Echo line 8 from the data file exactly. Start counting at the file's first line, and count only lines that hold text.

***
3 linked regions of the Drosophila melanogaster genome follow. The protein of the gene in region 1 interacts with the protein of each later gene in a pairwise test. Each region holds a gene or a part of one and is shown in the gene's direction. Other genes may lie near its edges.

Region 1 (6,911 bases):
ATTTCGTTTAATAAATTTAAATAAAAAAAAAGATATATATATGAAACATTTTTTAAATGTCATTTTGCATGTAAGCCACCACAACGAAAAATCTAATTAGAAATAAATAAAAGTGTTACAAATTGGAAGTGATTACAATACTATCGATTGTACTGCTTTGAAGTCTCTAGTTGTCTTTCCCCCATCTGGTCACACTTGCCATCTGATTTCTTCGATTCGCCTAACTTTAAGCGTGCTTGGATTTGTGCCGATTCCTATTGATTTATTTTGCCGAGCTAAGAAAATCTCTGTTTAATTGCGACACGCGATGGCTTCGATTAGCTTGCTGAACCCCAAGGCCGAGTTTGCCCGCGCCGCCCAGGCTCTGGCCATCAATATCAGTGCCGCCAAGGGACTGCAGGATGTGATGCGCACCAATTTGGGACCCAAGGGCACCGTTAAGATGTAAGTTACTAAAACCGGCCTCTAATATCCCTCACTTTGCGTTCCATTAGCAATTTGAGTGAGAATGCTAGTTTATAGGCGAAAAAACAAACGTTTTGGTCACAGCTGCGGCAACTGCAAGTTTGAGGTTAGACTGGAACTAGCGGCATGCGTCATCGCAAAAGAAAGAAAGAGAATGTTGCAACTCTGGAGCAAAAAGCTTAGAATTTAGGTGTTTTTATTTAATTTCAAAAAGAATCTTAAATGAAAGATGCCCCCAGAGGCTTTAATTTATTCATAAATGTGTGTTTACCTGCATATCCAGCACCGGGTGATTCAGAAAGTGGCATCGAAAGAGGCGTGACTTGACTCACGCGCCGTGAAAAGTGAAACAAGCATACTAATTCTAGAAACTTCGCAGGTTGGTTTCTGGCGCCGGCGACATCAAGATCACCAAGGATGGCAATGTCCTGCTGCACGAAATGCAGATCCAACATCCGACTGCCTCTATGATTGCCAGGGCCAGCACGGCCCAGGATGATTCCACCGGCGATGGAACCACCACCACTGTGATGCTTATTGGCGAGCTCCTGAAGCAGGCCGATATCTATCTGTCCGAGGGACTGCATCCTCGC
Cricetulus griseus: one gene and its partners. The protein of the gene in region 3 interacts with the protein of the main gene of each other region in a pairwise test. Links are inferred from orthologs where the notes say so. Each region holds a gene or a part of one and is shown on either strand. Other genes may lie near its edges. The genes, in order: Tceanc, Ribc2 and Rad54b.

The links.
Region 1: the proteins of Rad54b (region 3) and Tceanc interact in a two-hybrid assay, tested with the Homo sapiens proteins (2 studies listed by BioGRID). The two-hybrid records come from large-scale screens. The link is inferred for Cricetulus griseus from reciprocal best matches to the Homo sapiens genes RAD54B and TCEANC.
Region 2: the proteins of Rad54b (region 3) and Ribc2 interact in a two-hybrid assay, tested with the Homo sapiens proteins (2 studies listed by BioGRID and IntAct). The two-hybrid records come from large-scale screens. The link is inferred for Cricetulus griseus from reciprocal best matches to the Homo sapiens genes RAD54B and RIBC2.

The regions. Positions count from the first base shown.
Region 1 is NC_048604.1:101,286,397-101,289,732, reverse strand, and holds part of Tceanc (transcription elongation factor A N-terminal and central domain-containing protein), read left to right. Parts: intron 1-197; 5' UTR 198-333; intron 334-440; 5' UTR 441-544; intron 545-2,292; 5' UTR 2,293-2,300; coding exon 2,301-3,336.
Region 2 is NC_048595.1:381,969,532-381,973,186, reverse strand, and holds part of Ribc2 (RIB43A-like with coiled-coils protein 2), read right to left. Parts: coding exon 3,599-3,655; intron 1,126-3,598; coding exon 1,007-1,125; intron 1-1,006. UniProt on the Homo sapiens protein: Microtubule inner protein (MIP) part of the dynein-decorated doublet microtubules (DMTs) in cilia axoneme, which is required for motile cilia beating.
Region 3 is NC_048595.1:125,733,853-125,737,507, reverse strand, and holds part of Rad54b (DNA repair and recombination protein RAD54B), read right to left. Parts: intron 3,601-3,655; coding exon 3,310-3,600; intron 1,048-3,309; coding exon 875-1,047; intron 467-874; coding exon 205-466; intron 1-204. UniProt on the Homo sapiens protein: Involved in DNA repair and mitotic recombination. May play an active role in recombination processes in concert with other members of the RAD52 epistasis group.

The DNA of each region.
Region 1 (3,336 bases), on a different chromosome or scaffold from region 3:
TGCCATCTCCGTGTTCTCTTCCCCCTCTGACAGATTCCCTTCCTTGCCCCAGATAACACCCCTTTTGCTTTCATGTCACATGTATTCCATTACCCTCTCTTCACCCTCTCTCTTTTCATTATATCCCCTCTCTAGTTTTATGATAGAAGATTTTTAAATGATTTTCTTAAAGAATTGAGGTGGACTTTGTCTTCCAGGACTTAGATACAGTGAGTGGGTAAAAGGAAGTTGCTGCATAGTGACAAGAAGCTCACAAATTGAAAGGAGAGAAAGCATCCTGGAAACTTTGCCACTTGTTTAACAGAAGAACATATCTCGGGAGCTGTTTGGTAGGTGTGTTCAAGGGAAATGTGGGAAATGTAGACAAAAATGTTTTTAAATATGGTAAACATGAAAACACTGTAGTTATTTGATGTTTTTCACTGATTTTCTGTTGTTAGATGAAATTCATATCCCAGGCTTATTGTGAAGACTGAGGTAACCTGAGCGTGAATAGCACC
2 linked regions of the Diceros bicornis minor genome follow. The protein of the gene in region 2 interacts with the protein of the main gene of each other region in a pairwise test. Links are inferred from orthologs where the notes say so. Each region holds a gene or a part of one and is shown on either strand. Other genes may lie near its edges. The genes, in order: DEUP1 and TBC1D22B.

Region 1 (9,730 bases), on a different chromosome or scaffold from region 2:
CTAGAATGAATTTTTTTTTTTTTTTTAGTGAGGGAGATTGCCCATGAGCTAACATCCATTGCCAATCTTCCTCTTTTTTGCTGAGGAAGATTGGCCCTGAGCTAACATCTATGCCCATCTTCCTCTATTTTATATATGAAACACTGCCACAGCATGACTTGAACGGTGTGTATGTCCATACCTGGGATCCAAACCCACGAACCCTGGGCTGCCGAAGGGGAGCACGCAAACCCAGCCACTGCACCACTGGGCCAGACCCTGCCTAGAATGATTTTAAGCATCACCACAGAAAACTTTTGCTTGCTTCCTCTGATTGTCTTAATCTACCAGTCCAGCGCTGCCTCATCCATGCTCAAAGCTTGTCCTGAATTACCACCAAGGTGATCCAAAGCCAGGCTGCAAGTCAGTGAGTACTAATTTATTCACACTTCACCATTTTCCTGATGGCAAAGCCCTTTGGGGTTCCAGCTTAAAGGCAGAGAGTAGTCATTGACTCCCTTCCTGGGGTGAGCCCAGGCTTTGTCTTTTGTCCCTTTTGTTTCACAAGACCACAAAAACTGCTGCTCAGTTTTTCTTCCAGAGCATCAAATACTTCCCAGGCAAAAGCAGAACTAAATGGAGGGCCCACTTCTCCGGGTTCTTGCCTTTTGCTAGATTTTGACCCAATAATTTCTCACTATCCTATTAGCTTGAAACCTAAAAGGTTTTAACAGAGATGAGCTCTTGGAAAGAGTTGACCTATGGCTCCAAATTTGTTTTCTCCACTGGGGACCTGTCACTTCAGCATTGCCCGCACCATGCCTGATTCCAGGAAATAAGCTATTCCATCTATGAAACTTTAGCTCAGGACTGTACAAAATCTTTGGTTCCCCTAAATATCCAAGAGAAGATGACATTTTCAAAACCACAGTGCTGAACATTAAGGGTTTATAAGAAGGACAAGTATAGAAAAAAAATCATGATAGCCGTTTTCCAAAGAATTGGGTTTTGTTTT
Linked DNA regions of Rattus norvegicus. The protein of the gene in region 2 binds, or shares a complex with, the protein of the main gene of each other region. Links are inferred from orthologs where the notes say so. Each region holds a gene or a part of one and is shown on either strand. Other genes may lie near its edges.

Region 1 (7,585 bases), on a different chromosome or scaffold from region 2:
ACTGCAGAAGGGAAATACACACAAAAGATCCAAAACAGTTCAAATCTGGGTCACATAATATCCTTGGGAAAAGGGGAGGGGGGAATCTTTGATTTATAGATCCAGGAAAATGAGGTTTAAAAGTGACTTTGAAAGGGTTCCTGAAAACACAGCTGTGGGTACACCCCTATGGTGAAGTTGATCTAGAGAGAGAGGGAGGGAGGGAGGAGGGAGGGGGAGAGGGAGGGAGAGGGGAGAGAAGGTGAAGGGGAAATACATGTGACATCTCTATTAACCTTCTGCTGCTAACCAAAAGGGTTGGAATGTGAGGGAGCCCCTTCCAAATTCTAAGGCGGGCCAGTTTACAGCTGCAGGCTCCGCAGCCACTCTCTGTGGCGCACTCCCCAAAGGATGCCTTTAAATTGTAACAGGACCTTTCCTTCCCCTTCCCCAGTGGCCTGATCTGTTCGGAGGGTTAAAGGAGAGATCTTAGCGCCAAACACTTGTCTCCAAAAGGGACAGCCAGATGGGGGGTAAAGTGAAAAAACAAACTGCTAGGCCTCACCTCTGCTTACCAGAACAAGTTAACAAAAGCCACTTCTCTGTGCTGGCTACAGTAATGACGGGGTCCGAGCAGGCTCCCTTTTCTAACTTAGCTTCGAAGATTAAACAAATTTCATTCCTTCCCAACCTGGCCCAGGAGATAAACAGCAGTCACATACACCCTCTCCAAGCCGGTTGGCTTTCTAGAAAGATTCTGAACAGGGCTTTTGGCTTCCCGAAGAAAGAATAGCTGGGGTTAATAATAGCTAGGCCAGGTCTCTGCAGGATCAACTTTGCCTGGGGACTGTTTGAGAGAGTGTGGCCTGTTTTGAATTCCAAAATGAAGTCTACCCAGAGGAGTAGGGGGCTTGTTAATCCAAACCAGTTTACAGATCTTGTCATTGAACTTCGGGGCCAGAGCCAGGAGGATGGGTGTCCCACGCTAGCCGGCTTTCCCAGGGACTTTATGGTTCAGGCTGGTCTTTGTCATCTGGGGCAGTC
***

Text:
The regions. Positions count from the first base shown.